Ever since he came in second place in MTV’s inaugural search for a new VJ, Dave Holmes has become the embodiment of millennial pop culture world forever associated with MTV’s final era of music videos. For a time he served as the “Joan Rivers of TRL,” often co-hosting from inside the mass of teens that crowded Times Square before turning back to sketch comedy and even acting in a few Reno 911 episodes.
Now, Holmes is a writer—often covering the nostalgic look back on the late-‘90s for Vulture and Esquire—and host of Ovation TV’s American Canvas, an artistic and cultural travel series that travels across America. The show’s first three parts toured Austin, Miami, and San Francisco. And the show will explore Chicago, Los Angeles, Philadelphia, and Portland, Ore. when the series returns with new episodes this fall.
Holmes took time between filming an episode of Gay of Thrones and turning a Sizzler industrial film into an Internet sensation to answer our questions about everything from coming out to us back in 2002 and what pop culture moment mattered most to him as a kid.
Out: What point of view does this travel series offer that others don’t?
Dave Holmes: What we wanted to do—and what we want to do going forward—is get off the beaten path and talk to people that have a different perspective. We wanted to visit each city and learn about it through the lens of their artists. We show up in a town and we talk to not only original artists—sculptors and dancers, and that sort of thing—but also cooks, athletes, and roller derby teams. We talk to the people that are doing interesting things.
Did your perspective of any of the three cities change after exploring them on the show?
I got to talk to this woman who had just written her first novel. She’s an illustrator and she wrote a piece of historical fiction—a murder mystery set in the gay and lesbian scene in San Francisco in the 1950s. I had heard about San Francisco’s history, but I hadn’t really ever talked to anybody that went that in-depth for their research. So this was one of those things where I could have talked to her for hours. You hear people talk about the hanky code and friends of Dorothy—these were the only ways gay and lesbian people could recognize with each other. There was this whole other visual language that people had to use to find each other. And there were actual consequences if you got caught somewhere. These are all things you read about, hear about, but it was nice to have an actual conversation with somebody who made it a job to research it.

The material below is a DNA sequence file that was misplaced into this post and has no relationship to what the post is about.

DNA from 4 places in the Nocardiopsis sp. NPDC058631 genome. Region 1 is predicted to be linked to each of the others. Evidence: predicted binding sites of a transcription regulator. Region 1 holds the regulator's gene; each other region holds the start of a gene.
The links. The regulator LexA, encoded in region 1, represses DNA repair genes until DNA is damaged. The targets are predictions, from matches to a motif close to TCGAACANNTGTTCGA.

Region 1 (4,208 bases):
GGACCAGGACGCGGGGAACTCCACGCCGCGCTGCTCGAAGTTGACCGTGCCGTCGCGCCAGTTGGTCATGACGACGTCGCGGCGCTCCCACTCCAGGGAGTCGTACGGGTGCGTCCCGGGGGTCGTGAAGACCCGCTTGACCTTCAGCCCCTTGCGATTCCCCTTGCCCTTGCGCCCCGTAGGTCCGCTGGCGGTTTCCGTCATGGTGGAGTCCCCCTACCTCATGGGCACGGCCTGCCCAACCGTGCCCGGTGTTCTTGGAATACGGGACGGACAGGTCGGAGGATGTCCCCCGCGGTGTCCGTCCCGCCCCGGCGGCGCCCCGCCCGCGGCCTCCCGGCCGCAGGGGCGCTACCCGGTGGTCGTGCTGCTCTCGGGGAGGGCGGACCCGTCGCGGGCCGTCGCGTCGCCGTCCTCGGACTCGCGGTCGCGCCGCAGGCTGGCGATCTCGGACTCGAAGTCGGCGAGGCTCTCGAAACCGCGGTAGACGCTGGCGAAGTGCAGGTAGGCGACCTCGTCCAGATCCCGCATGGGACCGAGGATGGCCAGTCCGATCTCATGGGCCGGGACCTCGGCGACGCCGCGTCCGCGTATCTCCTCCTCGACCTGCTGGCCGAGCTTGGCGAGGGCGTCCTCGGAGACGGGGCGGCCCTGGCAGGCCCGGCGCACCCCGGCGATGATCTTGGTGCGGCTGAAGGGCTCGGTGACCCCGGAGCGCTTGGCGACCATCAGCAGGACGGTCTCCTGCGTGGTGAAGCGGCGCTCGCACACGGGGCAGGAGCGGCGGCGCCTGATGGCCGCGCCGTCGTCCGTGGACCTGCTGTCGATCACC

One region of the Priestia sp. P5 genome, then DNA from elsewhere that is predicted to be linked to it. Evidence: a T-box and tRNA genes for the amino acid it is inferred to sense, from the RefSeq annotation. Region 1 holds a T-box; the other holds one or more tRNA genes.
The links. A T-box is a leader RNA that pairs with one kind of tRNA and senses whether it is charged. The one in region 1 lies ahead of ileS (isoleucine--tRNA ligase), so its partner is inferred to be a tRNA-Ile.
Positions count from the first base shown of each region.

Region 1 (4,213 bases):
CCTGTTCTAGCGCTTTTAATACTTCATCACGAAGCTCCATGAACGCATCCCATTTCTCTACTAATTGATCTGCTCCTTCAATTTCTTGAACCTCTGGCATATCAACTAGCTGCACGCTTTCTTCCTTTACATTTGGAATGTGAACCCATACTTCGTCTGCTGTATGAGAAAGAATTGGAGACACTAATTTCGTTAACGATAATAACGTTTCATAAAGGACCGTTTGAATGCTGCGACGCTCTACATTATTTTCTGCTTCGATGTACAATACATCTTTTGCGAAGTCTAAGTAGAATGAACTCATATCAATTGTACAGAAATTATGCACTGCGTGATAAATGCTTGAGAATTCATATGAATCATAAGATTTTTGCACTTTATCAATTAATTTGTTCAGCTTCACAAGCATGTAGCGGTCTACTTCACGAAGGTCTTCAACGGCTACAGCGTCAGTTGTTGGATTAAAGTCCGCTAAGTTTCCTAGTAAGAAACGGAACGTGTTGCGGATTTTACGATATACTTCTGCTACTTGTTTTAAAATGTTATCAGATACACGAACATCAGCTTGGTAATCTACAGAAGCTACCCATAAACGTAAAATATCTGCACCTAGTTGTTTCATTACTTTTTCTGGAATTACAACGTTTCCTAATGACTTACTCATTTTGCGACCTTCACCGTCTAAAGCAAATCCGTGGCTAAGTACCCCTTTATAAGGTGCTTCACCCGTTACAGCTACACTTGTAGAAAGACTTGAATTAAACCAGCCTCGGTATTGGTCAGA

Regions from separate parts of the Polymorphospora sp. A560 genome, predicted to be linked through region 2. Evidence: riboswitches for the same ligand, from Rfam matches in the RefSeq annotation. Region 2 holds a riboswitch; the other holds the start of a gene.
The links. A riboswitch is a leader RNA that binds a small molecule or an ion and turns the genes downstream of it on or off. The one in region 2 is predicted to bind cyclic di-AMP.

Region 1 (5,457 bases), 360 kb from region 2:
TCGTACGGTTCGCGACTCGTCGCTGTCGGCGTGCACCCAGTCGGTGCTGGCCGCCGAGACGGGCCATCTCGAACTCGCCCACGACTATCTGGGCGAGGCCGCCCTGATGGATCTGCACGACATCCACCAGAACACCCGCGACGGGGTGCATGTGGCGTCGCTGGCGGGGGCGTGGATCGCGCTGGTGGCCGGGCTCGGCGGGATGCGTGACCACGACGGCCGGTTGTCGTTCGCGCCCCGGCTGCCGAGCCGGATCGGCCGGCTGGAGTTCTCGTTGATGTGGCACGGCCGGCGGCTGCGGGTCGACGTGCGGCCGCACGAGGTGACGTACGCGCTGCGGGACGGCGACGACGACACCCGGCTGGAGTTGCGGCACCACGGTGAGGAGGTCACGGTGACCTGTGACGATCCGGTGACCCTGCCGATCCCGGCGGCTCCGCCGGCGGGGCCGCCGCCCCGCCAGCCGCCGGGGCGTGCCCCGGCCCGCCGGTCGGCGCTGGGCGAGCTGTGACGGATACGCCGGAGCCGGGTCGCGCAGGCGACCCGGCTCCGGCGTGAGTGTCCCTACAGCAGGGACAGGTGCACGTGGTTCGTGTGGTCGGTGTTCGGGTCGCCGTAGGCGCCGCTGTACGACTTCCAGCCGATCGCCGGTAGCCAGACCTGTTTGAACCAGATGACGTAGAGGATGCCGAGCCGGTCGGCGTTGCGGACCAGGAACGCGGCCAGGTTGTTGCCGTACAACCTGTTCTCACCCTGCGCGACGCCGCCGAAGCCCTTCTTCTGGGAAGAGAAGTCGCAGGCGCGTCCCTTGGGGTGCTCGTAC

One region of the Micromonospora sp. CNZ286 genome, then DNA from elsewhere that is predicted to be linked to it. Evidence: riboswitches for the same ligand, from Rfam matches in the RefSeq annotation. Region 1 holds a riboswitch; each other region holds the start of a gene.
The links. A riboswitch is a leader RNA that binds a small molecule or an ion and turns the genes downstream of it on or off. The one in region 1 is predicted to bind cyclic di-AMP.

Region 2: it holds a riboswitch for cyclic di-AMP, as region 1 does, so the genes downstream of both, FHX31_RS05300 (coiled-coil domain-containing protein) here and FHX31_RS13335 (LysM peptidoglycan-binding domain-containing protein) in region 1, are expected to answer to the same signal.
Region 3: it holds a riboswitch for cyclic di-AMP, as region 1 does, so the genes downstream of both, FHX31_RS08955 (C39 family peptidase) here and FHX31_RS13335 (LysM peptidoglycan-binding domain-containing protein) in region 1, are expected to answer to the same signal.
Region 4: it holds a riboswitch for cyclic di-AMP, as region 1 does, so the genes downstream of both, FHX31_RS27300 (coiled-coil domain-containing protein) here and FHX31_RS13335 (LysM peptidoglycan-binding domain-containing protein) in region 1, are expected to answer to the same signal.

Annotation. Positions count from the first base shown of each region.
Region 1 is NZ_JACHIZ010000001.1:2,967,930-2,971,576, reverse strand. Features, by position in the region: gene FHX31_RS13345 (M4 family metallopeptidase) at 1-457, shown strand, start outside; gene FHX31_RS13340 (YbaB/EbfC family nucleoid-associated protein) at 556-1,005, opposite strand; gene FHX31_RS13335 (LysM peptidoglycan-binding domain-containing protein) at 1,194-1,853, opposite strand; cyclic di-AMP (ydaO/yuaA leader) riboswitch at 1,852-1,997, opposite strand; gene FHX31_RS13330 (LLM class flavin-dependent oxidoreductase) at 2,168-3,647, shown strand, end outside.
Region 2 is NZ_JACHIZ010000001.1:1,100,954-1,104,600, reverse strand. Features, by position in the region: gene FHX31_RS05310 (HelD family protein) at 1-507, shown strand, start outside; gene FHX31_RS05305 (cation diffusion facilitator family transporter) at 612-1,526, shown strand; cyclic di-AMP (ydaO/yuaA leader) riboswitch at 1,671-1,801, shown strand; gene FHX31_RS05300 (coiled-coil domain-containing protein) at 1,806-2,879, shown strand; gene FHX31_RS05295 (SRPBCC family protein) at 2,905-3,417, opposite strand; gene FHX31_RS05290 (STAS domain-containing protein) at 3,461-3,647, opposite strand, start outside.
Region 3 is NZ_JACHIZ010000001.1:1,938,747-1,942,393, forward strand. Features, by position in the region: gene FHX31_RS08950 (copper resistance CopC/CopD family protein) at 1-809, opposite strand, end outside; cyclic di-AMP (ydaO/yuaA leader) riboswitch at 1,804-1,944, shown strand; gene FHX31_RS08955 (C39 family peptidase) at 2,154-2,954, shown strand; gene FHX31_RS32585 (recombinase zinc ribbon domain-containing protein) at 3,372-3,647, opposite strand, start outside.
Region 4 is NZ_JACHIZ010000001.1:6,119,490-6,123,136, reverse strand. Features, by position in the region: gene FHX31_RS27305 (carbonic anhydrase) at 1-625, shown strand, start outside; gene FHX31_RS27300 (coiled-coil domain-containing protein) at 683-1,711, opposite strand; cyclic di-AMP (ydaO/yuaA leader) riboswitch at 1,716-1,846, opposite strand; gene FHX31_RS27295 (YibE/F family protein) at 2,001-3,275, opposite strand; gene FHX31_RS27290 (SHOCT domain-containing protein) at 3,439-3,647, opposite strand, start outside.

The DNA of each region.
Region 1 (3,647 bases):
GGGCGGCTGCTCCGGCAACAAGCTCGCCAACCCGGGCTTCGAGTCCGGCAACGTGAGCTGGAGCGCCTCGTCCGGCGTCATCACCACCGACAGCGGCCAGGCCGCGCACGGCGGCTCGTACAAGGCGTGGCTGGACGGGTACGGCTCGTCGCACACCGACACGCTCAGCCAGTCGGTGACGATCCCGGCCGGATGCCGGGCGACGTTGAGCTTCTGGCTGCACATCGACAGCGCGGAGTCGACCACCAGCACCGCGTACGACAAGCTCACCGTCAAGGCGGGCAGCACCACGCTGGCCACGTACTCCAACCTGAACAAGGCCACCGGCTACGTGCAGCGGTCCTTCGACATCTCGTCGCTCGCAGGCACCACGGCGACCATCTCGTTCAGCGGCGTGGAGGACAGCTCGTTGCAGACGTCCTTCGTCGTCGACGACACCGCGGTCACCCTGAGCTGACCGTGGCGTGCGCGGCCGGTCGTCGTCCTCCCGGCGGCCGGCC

You learned how to two-step during the show’s visit to Austin. Are you much of a country music fan?
I am one of those people where my favorite types of music changes like every 48 hours so I don’t mind country music. I came of age during the Garth Brooks and mainstreaming of country music, which was never really my thing. But down in Austin there’s good, soulful music—I enjoyed it. Country music is not my number one choice and I’m certainly not much of a dancer, but it was still a good experience.
You came out as a gay man to Out magazine back in 2002 and recently said in another interview that it was difficult to come out because the gay press didn’t care. Why do you think it was so difficult at the time?
I was always out, but no one ever really asked me questions. I don’t think I was not interesting to the gay press, I don’t think I was interesting to the press in general. I was just a dorky, fat guy on TV interviewing bands. Who cares? And it’s weird to think we lived through a time—and it wasn’t that long ago—where we didn’t have social media, we didn’t have blogs, and we didn’t have Twitter. I brought boyfriends to things, I made comments on the air, but no one picked up on it.
My advice to anyone who is in the closet and people are trying to find the truth about them: gain 30 pounds. No one will give a shit about your sexuality.
You came out after your MTV days. Were you ever worried about it affecting your relationship with the network as an on-air persona?